The NCC supports the deregulation of cotton event TAM66274, which has been developed to maintain ultra-low levels of gossypol in cottonseed.  Cottonseed is an oilseed that contains high-quality proteins, and the U.S. cotton crop, on average, produces about a million tons of cottonseed protein as byproduct.  Currently cottonseed is primarily fed to dairy cows as part of the feed ration due to higher levels of gossypol in conventional cottonseed that causes underutilization in other animal species of these high-quality proteins.  However, TAM66274 has the potential to increase the value of cottonseed to cotton farmers by expanding the market beyond feed for dairy cows to include swine, poultry and aquaculture that can more efficiently convert feed to food.

The impact of TAM66274 could benefit all cotton farmers even if they are not planting this variety.  When U.S. cotton acreage increases, the price of cottonseed typically decreases due to supply and demand factors.  The price and use of cottonseed for use in dairy rations is also impacted by the market situation for milk and other dairy products.  However, if cottonseed with ultra-low levels of gossypol is accessible in more novel uses such as pet food and aquaculture, conventional cottonseed should be at a higher demand for use in feed rations for dairy and beef cattle.  Additionally, processors and manufacturers of other livestock and aquaculture feeds can benefit by gaining access to an additional source of high-quality protein.

Extensive field evaluations demonstrated that cotton varieties containing TAM66274 pose no greater ecological risk than conventional cotton varieties.  In fact, the sustainability of U.S. agriculture will be enhanced since the new food and feed supply from cottonseed containing TAM66274 will not require additional land, water, fertilizer, or crop protection chemicals.  The gossypol levels resulting from this trait are only a fraction of the levels in conventional cottonseed and are well below levels deemed safe for use in human food and non-ruminant animal feed.  Additionally, the ultra-low gossypol trait is only expressed in the seed, leaving levels of gossypol and related plant defense compounds unchanged in other plant tissues where it will continue to deter pests.  Since the only difference between this new variety of cottonseed and conventional cottonseed is the low gossypol level, coproducts such as cottonseed oil, hulls, linters and meal for animal feed can be processed in the same way.  TAM66274 is agronomically equivalent to conventional cotton and can be produced in the same manner as other varieties.  In addition, the yield, fiber quality and plant growth characteristics can be equivalent to its parental line when the trait is properly introgressed.  As a result, once TAM6674 is approved in the U.S., cottonseed containing this trait can be identity-preserved and marketed for the specific new uses it is adapted for.  However, if the seed will be sold into existing marketing channels for current uses, the seed can be comingled with conventional cottonseed.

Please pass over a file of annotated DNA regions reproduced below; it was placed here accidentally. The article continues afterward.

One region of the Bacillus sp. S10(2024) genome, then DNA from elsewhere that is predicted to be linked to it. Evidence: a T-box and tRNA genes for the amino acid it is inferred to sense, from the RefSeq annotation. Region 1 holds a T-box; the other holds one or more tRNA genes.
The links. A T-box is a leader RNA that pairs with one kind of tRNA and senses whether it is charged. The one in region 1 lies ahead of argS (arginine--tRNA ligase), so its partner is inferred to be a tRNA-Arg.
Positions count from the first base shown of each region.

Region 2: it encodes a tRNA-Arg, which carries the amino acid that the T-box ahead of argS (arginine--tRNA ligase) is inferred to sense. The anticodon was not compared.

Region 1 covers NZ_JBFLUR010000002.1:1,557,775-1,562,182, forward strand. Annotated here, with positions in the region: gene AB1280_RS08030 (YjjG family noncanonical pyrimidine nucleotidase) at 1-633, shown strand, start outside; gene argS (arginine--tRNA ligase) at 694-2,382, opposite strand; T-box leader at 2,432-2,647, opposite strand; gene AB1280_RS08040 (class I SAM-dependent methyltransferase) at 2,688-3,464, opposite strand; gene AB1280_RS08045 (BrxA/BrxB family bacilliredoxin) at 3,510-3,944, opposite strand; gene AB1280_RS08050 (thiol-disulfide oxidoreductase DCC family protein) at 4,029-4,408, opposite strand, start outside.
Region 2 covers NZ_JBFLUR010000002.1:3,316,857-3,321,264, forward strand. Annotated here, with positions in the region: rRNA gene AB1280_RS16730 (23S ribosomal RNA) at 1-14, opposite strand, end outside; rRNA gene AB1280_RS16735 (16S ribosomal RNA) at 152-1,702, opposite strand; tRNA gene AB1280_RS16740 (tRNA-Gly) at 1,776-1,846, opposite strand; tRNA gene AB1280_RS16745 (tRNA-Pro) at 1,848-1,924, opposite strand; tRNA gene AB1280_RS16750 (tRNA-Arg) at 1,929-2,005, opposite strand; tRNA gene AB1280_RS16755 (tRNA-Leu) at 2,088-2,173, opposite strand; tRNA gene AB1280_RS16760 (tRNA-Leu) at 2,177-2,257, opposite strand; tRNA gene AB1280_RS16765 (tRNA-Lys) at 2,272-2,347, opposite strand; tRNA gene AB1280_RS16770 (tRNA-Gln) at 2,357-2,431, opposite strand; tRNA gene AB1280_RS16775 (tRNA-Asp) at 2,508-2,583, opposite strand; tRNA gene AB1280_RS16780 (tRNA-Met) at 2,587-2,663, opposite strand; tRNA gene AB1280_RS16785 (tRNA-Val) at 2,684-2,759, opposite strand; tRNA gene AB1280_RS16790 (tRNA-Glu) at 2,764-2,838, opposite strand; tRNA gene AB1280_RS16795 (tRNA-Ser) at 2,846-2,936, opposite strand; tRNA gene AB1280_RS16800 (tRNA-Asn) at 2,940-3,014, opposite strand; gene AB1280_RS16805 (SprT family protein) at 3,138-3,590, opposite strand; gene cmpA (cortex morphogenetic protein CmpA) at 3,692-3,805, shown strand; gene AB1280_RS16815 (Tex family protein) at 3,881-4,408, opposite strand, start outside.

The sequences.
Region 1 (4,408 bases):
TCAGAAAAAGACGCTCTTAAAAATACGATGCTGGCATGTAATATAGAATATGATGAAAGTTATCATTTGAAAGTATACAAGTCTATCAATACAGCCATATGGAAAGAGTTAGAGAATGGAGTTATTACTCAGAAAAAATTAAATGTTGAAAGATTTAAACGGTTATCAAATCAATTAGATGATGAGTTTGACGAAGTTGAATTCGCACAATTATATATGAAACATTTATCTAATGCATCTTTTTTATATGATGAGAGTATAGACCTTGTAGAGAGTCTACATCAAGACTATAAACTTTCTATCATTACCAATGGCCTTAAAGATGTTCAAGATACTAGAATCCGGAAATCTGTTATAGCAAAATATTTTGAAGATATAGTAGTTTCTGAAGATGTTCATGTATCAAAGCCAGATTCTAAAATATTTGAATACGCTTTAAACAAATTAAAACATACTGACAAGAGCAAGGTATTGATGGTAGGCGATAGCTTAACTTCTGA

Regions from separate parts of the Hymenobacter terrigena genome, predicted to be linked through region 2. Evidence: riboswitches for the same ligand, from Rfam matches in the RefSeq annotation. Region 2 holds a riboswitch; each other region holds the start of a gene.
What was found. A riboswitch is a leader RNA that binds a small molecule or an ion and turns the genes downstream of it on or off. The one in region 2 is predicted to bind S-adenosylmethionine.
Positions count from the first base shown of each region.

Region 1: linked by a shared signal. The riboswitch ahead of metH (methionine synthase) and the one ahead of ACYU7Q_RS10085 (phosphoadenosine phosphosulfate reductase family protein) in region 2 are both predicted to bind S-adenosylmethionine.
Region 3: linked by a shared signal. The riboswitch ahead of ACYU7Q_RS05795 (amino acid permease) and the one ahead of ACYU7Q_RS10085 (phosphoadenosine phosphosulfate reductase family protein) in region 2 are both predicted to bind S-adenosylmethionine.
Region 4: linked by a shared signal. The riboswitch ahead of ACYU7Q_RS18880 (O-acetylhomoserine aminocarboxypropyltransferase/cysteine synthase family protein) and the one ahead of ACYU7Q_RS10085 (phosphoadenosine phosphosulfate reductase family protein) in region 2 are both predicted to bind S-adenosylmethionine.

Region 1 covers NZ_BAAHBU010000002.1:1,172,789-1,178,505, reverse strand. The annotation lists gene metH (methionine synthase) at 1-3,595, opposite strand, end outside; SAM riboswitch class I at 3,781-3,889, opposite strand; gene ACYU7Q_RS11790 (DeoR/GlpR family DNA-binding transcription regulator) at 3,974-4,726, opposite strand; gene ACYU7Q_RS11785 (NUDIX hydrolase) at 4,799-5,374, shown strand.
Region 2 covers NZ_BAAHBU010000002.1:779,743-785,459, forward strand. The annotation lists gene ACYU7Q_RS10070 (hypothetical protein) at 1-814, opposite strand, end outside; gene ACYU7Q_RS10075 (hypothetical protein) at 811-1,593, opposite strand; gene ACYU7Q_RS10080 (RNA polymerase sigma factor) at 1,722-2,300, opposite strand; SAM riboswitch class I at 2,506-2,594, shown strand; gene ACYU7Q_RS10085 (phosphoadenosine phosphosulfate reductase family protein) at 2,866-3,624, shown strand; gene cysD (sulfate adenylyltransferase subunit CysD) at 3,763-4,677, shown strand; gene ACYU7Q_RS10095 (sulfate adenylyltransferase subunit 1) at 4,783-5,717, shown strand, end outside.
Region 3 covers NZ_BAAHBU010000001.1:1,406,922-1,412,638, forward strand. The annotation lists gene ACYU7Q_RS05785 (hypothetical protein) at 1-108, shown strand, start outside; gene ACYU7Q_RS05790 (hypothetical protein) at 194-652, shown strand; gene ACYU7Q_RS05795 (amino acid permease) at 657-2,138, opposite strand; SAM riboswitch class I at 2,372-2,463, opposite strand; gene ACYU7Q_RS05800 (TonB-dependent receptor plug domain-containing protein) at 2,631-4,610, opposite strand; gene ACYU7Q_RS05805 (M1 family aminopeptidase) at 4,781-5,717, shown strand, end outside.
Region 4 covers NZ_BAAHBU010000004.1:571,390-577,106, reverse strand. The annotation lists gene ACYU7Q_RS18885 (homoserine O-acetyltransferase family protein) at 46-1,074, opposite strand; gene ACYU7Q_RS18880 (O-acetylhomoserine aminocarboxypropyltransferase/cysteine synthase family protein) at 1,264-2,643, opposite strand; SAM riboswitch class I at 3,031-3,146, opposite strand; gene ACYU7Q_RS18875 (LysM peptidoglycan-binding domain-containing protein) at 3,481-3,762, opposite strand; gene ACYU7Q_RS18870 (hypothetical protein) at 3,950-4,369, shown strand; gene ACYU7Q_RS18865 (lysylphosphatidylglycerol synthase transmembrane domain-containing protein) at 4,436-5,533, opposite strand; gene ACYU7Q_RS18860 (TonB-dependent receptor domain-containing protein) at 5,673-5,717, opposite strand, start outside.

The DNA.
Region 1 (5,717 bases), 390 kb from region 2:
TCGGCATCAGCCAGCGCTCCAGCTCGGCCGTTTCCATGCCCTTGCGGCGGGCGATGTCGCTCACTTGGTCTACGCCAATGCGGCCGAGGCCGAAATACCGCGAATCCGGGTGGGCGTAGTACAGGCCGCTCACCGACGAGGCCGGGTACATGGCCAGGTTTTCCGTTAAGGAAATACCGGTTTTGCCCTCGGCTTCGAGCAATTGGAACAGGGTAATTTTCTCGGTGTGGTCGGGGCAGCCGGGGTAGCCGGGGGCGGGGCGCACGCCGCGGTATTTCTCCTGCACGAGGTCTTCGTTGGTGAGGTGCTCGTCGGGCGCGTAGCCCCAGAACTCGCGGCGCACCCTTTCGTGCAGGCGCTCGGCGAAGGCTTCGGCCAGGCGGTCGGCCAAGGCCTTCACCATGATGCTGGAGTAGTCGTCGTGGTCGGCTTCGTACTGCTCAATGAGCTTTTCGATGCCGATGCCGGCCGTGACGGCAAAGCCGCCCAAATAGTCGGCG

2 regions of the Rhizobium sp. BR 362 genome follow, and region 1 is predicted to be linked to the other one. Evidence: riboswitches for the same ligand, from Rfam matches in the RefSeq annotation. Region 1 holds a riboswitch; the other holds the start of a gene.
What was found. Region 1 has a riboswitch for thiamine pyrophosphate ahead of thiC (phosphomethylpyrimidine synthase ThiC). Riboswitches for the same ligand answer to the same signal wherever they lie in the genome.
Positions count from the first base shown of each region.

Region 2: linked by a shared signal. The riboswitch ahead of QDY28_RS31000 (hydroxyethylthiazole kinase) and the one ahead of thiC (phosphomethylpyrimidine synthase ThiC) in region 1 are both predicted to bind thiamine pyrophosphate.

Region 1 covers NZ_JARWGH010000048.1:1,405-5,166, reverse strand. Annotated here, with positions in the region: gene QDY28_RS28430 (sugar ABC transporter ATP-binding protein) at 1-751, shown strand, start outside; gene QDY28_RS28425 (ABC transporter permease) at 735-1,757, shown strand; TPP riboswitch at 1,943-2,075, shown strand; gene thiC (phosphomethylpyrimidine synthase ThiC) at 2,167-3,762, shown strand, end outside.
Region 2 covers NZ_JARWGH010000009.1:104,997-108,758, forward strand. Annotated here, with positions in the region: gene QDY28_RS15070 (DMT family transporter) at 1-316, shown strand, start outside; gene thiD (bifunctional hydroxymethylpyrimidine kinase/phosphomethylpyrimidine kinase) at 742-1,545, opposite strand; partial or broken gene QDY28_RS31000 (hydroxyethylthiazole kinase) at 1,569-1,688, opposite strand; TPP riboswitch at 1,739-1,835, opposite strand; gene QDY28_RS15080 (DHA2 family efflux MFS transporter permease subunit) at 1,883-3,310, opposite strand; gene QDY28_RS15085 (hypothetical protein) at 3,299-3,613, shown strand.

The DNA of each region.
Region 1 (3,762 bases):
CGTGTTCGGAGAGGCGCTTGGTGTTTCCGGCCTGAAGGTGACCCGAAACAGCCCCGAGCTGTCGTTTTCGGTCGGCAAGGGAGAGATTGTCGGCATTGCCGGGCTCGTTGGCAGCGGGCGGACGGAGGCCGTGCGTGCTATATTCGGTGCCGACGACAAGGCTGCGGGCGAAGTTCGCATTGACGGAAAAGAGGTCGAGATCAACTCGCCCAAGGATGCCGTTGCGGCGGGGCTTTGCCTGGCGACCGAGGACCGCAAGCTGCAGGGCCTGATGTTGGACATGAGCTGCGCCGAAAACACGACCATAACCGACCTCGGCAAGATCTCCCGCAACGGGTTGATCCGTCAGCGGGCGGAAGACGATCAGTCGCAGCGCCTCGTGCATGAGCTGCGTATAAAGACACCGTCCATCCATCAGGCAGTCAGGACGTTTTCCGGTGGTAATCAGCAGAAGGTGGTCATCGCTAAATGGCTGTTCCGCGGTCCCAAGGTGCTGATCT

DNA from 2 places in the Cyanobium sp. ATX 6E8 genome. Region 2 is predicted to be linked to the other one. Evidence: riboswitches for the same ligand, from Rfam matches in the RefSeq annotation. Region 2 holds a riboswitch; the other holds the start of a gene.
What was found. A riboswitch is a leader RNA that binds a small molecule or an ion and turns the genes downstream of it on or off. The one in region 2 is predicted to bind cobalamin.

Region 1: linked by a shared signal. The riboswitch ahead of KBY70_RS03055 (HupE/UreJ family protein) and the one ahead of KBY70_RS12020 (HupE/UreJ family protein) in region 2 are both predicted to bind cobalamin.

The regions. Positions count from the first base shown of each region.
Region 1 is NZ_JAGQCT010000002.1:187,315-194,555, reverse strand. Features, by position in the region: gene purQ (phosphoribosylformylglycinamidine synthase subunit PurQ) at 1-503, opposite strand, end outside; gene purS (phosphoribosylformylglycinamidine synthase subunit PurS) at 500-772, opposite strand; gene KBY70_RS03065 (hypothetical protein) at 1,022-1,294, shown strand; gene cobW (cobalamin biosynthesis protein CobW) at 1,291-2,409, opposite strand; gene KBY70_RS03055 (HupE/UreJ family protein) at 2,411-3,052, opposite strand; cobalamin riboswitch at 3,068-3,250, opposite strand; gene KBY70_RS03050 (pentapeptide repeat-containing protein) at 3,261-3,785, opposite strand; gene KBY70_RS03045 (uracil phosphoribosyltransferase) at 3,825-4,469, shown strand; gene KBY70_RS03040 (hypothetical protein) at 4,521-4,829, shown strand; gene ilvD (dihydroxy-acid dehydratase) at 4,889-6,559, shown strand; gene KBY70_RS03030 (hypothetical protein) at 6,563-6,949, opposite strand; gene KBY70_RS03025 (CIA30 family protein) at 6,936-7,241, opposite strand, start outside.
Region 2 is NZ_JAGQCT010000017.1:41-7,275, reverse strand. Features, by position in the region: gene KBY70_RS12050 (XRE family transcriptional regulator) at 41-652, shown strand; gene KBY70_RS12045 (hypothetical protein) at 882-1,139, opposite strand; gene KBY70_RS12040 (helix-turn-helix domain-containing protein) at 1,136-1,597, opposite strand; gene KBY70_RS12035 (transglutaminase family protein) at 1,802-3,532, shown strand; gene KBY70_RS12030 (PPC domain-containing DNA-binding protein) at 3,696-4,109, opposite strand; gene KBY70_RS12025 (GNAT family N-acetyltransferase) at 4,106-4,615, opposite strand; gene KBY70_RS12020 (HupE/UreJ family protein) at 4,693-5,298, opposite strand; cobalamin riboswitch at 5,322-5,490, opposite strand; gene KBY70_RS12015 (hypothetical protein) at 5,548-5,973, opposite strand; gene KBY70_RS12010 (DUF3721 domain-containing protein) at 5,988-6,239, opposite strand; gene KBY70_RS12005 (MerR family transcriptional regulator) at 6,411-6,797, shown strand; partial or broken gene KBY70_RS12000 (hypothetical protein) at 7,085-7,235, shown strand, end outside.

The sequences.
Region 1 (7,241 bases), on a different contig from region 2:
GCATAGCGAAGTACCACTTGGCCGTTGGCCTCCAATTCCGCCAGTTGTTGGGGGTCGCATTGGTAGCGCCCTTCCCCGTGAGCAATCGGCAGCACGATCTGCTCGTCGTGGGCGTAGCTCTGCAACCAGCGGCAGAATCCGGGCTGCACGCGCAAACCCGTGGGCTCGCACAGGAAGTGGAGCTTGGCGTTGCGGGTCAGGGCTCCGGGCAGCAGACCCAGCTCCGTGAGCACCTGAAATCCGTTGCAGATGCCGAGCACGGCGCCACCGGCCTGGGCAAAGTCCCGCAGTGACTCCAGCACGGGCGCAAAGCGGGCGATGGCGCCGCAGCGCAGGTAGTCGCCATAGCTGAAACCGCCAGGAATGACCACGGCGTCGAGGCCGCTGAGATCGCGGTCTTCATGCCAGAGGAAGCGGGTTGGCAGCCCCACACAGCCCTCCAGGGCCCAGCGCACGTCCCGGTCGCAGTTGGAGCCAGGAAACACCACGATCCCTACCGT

The NCC believes that the deregulation of TAM66274 is a key step towards giving cotton farmers access to this technology and, ultimately, allows people to utilize the food and feed benefits of this technology.  The NCC appreciates the opportunity to comment on this petition and urges APHIS to grant this event a nonregulated status under 7 CFR part 340 to provide access to expanded markets and new uses for cottonseed, thereby improving the economic opportunities available to cotton famers.

Thank you for your consideration of our comments.

Respectfully submitted,

Gary M. Adams
President and CEO